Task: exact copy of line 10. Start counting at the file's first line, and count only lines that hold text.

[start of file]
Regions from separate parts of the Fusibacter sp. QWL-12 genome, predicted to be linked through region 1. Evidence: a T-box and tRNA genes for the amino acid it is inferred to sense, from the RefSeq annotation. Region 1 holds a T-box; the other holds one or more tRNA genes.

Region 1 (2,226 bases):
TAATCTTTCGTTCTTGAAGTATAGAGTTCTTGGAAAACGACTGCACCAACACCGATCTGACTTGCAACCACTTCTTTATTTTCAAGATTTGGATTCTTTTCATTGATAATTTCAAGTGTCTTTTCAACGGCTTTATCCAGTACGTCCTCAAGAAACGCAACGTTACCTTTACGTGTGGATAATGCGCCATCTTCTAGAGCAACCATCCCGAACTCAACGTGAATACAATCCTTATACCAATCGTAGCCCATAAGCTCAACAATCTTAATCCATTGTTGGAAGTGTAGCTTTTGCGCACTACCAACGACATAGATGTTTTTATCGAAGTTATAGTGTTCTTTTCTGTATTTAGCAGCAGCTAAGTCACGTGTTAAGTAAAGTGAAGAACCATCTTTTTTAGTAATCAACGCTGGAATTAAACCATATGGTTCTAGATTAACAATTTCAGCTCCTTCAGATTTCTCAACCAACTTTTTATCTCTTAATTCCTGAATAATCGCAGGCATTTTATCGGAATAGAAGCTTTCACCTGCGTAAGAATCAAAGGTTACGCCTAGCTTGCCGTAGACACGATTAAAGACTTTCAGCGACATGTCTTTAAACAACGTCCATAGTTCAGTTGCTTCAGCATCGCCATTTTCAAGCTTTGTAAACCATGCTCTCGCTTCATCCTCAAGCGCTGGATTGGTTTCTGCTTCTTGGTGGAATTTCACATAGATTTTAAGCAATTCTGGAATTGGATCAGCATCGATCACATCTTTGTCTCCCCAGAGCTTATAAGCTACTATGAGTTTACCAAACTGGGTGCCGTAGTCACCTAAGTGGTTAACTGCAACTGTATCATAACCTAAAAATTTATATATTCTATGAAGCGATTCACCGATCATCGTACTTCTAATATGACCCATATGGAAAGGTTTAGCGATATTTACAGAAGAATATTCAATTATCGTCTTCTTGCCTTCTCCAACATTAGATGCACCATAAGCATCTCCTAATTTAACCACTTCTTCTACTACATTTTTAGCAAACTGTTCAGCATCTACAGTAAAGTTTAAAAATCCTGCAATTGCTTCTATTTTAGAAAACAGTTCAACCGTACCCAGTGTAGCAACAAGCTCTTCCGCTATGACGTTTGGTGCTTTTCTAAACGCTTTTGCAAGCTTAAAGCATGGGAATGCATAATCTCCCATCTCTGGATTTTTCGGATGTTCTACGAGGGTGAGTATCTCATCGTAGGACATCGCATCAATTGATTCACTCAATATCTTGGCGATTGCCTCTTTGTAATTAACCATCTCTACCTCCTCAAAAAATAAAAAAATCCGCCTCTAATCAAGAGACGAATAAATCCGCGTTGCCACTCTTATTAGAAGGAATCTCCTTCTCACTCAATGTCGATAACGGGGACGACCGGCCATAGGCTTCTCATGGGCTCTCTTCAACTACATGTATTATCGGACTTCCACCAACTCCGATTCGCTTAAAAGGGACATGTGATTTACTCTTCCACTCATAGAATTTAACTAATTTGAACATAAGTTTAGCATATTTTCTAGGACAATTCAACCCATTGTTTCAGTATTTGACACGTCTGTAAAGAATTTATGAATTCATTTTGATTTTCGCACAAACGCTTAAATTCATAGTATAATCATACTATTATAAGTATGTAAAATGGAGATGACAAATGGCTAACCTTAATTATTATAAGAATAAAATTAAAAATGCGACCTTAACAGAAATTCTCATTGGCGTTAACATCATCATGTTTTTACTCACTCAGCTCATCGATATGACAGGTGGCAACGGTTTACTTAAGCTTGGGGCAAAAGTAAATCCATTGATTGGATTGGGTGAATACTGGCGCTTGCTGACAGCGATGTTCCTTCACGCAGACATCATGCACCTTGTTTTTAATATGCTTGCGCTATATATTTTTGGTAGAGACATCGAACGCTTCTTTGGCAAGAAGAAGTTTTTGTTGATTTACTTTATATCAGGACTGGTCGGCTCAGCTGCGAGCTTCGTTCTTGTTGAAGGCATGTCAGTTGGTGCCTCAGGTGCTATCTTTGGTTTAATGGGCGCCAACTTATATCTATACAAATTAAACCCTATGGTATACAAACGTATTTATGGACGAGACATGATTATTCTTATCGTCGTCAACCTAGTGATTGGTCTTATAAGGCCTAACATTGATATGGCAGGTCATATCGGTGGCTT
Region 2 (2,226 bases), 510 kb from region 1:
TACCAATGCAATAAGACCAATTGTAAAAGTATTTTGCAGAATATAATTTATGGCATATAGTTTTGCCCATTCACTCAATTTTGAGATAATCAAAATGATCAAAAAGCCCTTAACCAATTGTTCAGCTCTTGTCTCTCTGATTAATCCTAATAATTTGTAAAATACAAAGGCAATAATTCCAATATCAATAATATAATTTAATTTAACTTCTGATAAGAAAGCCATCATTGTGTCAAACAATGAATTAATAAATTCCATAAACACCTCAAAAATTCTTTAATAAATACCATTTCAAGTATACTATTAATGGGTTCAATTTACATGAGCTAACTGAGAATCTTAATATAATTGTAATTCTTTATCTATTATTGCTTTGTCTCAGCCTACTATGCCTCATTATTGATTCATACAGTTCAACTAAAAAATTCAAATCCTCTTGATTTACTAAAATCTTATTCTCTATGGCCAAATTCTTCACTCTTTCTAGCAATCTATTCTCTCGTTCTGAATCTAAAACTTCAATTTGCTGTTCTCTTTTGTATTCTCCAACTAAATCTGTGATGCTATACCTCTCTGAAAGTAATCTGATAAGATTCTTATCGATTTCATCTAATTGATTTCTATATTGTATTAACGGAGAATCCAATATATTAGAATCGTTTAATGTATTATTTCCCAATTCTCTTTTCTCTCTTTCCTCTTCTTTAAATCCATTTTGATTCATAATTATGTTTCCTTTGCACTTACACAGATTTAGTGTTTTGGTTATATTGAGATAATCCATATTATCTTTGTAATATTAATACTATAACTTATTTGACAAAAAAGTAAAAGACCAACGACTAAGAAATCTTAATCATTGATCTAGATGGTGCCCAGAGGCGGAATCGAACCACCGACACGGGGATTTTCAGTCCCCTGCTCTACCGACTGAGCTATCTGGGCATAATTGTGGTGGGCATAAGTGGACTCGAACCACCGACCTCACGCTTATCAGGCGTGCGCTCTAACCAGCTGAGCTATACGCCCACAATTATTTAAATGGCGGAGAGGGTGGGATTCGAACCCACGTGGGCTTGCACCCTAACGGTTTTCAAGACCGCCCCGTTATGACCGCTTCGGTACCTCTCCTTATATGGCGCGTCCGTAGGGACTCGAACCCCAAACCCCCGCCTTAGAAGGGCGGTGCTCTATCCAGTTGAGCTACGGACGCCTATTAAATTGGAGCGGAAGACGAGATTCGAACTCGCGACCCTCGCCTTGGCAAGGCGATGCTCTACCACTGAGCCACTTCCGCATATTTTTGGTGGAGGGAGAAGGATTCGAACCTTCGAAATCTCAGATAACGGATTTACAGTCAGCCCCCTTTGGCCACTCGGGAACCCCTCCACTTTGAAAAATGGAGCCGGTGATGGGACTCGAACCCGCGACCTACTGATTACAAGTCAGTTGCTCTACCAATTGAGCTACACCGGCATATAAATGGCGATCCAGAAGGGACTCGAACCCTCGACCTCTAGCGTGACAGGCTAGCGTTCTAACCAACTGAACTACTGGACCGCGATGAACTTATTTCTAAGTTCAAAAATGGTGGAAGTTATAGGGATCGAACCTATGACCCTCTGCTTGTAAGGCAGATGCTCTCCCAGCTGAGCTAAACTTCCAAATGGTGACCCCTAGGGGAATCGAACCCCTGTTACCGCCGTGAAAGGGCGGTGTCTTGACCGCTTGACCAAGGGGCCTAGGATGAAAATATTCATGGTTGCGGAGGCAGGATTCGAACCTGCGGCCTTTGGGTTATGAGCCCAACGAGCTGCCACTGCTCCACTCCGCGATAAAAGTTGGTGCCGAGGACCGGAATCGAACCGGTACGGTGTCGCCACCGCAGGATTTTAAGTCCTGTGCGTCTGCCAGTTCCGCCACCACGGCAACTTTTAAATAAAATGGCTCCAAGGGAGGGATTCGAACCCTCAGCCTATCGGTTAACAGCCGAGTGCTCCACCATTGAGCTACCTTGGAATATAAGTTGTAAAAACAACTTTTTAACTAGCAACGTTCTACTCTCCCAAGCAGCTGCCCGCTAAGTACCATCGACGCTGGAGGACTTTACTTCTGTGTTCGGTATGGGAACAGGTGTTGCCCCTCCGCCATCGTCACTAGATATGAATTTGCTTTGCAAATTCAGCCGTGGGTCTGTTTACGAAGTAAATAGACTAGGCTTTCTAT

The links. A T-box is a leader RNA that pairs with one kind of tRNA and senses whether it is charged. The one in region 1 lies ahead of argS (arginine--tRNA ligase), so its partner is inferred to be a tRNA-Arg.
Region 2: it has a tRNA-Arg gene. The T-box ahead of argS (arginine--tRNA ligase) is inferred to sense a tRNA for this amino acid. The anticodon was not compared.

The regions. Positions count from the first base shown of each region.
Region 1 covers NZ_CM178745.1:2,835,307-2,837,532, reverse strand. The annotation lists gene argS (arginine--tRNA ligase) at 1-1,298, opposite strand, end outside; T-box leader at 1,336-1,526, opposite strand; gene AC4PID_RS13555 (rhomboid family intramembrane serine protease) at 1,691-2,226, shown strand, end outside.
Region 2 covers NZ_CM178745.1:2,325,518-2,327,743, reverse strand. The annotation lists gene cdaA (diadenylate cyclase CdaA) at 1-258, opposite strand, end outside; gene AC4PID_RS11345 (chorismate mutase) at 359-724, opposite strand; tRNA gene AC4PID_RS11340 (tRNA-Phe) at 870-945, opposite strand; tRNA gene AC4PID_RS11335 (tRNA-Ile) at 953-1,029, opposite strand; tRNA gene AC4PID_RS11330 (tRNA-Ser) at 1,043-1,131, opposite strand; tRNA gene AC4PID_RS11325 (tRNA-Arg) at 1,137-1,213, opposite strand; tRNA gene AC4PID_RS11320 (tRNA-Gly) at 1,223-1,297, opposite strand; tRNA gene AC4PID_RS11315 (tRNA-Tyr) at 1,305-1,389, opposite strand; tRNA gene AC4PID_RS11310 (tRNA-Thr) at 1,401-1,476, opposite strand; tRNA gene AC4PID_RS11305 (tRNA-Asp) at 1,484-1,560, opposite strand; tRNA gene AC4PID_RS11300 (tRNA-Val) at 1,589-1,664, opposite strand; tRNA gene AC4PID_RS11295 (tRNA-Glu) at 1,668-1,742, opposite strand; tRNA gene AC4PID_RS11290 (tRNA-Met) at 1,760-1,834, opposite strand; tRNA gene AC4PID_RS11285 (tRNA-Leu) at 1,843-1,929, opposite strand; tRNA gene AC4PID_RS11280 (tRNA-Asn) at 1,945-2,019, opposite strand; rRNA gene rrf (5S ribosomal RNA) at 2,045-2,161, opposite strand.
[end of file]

Region 2 covers NZ_CM178745.1:2,325,518-2,327,743, reverse strand. The annotation lists gene cdaA (diadenylate cyclase CdaA) at 1-258, opposite strand, end outside; gene AC4PID_RS11345 (chorismate mutase) at 359-724, opposite strand; tRNA gene AC4PID_RS11340 (tRNA-Phe) at 870-945, opposite strand; tRNA gene AC4PID_RS11335 (tRNA-Ile) at 953-1,029, opposite strand; tRNA gene AC4PID_RS11330 (tRNA-Ser) at 1,043-1,131, opposite strand; tRNA gene AC4PID_RS11325 (tRNA-Arg) at 1,137-1,213, opposite strand; tRNA gene AC4PID_RS11320 (tRNA-Gly) at 1,223-1,297, opposite strand; tRNA gene AC4PID_RS11315 (tRNA-Tyr) at 1,305-1,389, opposite strand; tRNA gene AC4PID_RS11310 (tRNA-Thr) at 1,401-1,476, opposite strand; tRNA gene AC4PID_RS11305 (tRNA-Asp) at 1,484-1,560, opposite strand; tRNA gene AC4PID_RS11300 (tRNA-Val) at 1,589-1,664, opposite strand; tRNA gene AC4PID_RS11295 (tRNA-Glu) at 1,668-1,742, opposite strand; tRNA gene AC4PID_RS11290 (tRNA-Met) at 1,760-1,834, opposite strand; tRNA gene AC4PID_RS11285 (tRNA-Leu) at 1,843-1,929, opposite strand; tRNA gene AC4PID_RS11280 (tRNA-Asn) at 1,945-2,019, opposite strand; rRNA gene rrf (5S ribosomal RNA) at 2,045-2,161, opposite strand.